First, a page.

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Propecia Generic For Male Pattern Baldness

The drug propecia generic was originally intended for treating prostate enlargement or benign prostatic hyperplasia. When its branded name Proscar was released in the market, it was noticed that men who were suffering from androgenic alopecia were also being treated by the drug.  It was then that the manufacturer took notice and created some clinical studies and found out that Proscar, which came at 5mg, which at lowered dosage, particularly 1mg, could help fight androgenic alopecia.  Several years later, the brand Propecia, an offshoot of the drug Proscar was approved by the Food and Drug Administration as a treatment for androgenic alopecia.

Who is propecia generic intended for?

Propecia generic is meant for men suffering from male pattern baldness and want to stop the progression of their hair loss.  Signs of male pattern baldness would be the thinning of hair on the front, the receding of hairline on the temples, and the formation of a bald spot on the crown.  In due time, this type of baldness will let you end up bald from top to front with a rim of hair at the sides and back.  propecia generic is effective against this type of hair loss because it is able to treat it at the root of the cause – the formation of the hormone dihydrotestosterone (DHT).  Basically, this hair loss treatment prevents your hair loss from getting any worse.  If your hair loss is due to androgenic alopecia, then this is the medication for you.  Consult your doctor to know what type of hair loss you are having. Read more…

Canada approves H1N1 flu vaccine

Arepanrix, GlaxoSmithKline's vaccine against the pandemic H1N1 flu, was today given Health Canada's stamp of approval. "This is a milestone in our efforts to fight the pandemic H1N1 flu virus," Health Minister Leona Aglukkaq said in a statement. "Thanks to careful planning we now have a safe and effective vaccine being distributed to provinces and territories that they will be rolling out in a matter of days."

The Public Health Agency of Canada's vaccination recommendations are as follows:

  • All Canadians 10 years of age and older should receive one dose of adjuvanted vaccine;
  • Children from six months and up to 10 years of age should receive the adjuvanted vaccine in two half-doses, administered at least 21 days apart;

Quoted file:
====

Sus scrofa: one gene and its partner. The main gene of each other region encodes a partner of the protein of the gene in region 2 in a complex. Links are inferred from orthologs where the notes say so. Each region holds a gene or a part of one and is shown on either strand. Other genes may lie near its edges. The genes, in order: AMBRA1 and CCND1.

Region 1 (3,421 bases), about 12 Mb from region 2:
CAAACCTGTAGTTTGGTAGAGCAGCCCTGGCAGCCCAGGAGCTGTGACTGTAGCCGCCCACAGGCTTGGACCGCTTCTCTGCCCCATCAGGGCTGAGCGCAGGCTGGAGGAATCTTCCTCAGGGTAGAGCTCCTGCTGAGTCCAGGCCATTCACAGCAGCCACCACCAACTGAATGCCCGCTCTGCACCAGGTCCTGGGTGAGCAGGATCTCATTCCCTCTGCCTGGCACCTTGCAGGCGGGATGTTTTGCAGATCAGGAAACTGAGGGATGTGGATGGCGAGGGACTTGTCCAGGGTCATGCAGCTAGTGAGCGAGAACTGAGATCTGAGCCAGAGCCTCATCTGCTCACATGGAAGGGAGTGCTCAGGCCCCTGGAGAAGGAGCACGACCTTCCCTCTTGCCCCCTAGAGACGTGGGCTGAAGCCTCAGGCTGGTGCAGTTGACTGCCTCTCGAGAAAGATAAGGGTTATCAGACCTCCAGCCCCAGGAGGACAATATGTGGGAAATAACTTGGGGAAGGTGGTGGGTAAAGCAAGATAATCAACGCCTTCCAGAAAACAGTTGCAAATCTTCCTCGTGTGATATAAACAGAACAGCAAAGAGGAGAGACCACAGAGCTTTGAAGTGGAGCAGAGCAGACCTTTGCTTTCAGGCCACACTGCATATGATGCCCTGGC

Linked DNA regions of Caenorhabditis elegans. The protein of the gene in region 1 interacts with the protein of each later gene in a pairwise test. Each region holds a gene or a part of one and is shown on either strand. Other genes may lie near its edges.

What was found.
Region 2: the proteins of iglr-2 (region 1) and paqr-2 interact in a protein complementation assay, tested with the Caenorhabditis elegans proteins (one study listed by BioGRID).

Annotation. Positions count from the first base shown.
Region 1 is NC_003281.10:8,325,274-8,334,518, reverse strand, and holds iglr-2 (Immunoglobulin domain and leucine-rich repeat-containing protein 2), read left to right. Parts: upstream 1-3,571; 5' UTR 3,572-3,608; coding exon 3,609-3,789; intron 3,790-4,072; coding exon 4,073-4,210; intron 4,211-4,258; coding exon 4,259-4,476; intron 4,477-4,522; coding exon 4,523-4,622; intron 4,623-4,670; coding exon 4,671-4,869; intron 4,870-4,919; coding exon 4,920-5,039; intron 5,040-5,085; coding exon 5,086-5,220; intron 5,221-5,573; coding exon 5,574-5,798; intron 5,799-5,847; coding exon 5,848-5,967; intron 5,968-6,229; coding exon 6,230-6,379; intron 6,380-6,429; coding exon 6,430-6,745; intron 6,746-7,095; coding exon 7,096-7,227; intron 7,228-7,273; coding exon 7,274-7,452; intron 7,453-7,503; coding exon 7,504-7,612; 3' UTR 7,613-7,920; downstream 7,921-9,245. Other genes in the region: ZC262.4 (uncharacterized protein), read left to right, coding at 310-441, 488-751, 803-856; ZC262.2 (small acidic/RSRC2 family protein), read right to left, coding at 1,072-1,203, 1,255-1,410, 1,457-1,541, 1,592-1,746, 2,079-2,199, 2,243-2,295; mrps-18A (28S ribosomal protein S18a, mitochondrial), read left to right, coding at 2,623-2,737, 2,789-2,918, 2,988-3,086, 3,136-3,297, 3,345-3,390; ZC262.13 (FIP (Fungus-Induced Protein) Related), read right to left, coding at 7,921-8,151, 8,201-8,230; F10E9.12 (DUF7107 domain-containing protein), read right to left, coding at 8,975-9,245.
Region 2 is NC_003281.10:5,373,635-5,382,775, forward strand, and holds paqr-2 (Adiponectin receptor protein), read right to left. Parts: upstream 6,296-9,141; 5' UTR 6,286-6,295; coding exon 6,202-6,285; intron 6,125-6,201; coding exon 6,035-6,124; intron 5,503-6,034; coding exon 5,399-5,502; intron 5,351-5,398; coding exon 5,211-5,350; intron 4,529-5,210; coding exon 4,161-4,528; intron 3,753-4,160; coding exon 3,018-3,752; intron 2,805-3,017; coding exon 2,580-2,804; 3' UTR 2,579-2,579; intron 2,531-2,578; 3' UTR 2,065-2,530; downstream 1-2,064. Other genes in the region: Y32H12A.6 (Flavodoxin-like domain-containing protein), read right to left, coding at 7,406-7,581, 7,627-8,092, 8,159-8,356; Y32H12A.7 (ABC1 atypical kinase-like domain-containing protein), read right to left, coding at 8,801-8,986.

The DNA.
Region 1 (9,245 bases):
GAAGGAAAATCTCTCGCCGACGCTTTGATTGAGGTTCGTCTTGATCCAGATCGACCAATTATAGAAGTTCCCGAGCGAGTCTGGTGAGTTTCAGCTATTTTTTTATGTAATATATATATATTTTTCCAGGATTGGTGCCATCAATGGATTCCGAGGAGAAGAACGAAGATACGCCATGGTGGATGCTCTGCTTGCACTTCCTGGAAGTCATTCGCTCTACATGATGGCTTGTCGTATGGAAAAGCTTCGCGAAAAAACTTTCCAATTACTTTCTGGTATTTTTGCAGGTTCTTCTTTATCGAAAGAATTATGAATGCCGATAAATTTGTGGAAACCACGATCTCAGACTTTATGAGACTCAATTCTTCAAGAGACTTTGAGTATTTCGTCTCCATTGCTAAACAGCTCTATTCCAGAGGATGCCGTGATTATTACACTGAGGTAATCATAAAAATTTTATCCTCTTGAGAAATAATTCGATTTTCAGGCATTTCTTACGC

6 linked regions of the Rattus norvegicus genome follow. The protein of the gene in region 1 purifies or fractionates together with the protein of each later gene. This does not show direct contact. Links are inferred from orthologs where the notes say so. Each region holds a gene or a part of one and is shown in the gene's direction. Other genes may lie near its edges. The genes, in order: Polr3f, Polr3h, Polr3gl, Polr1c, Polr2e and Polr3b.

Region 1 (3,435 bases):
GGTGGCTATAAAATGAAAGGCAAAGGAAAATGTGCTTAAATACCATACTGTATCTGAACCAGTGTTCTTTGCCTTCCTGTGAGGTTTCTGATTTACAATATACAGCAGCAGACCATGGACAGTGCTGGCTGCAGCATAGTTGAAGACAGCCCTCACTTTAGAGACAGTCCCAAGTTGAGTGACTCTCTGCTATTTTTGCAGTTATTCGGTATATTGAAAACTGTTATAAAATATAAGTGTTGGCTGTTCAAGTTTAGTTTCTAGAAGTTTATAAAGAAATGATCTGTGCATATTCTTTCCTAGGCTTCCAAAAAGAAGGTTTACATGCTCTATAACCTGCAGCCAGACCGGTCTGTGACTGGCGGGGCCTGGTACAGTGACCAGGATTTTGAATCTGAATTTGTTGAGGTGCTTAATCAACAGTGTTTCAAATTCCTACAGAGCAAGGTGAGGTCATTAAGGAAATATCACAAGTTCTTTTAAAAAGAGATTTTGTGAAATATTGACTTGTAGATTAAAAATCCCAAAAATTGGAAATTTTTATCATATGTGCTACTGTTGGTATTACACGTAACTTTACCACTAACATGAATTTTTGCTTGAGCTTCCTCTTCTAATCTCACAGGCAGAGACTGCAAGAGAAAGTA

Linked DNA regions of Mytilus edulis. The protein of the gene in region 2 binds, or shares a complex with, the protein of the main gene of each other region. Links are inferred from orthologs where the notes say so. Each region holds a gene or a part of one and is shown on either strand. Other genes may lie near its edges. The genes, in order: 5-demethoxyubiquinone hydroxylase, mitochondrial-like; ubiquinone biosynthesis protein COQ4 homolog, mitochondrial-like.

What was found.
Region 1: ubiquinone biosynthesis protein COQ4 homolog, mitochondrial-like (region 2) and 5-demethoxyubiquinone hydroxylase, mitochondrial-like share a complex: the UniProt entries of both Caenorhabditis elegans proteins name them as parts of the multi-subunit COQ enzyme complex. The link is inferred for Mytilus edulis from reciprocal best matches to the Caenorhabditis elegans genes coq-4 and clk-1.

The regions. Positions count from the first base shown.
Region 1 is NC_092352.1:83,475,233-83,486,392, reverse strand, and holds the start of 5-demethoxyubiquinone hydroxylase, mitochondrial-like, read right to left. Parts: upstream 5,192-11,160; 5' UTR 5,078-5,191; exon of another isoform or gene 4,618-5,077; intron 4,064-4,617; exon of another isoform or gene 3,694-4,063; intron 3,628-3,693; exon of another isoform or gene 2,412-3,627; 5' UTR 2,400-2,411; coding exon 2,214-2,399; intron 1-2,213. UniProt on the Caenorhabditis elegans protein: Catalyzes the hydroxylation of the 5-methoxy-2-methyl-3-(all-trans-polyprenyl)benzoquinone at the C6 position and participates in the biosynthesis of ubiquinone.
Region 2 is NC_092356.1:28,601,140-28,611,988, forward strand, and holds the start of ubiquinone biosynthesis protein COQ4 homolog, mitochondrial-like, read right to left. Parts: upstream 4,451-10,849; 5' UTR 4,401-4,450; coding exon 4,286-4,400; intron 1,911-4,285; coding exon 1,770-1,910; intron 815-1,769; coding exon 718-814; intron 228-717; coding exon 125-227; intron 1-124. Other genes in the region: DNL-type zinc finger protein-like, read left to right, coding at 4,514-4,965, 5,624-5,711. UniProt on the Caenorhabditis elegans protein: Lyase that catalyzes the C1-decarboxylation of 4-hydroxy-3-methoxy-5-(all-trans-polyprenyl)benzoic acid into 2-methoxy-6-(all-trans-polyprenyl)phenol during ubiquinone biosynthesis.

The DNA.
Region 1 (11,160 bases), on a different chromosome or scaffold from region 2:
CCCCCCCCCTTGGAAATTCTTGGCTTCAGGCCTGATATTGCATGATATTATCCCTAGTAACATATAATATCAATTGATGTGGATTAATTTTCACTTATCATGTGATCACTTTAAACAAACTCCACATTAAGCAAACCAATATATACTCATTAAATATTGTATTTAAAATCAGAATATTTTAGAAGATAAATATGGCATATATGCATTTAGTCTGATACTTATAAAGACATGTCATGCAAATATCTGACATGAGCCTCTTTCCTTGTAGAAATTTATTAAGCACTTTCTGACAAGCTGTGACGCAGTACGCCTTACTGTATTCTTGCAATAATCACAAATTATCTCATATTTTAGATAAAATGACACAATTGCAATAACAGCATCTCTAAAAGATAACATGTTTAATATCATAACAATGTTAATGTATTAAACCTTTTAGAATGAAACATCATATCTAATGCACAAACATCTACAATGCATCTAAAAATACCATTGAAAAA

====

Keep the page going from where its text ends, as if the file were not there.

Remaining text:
• Children age 0-6 months – immunization not authorized; and
  • Pregnant women should receive one dose of the unadjuvanted vaccine, of which Canada has ordered 1.8 million doses. In cases where the unadjuvanted vaccine is unavailable and pandemic H1N1 flu rates are high or increasing in the community, women more than 20 weeks pregnant should be offered one dose of the adjuvanted vaccine.
The unadjuvanted version of the vaccine is supposed to be available within a couple of weeks.

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3 comments:

  1. chris22 October, 2009 1:03 AM

    If you are looking for tour&travels related information, you can scan the resource page of herbsncures.com and get travel related links on the resource section of the website.

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  2. ben23 October, 2009 3:41 PM

    MediaCurves.com conducted a study among 300 Americans viewing a clip of the assistant surgeon general addressing concerns about the H1N1 and seasonal flu vaccines. Results found that parents with children under the age of 18 are more likely to have them vaccinated against the H1N1 virus after viewing a message from the assistant surgeon general. The majority of respondents (70%) reported that they are confident that the H1N1 vaccine is successful in preventing the H1N1 flu.
    More in depth results can be seen at:
    http://www.mediacurves.com/HealthCare/J7604-H1N1Vaccine/Index.cfm
    Thanks,
    Ben

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  3. Cristine12 November, 2009 2:34 AM

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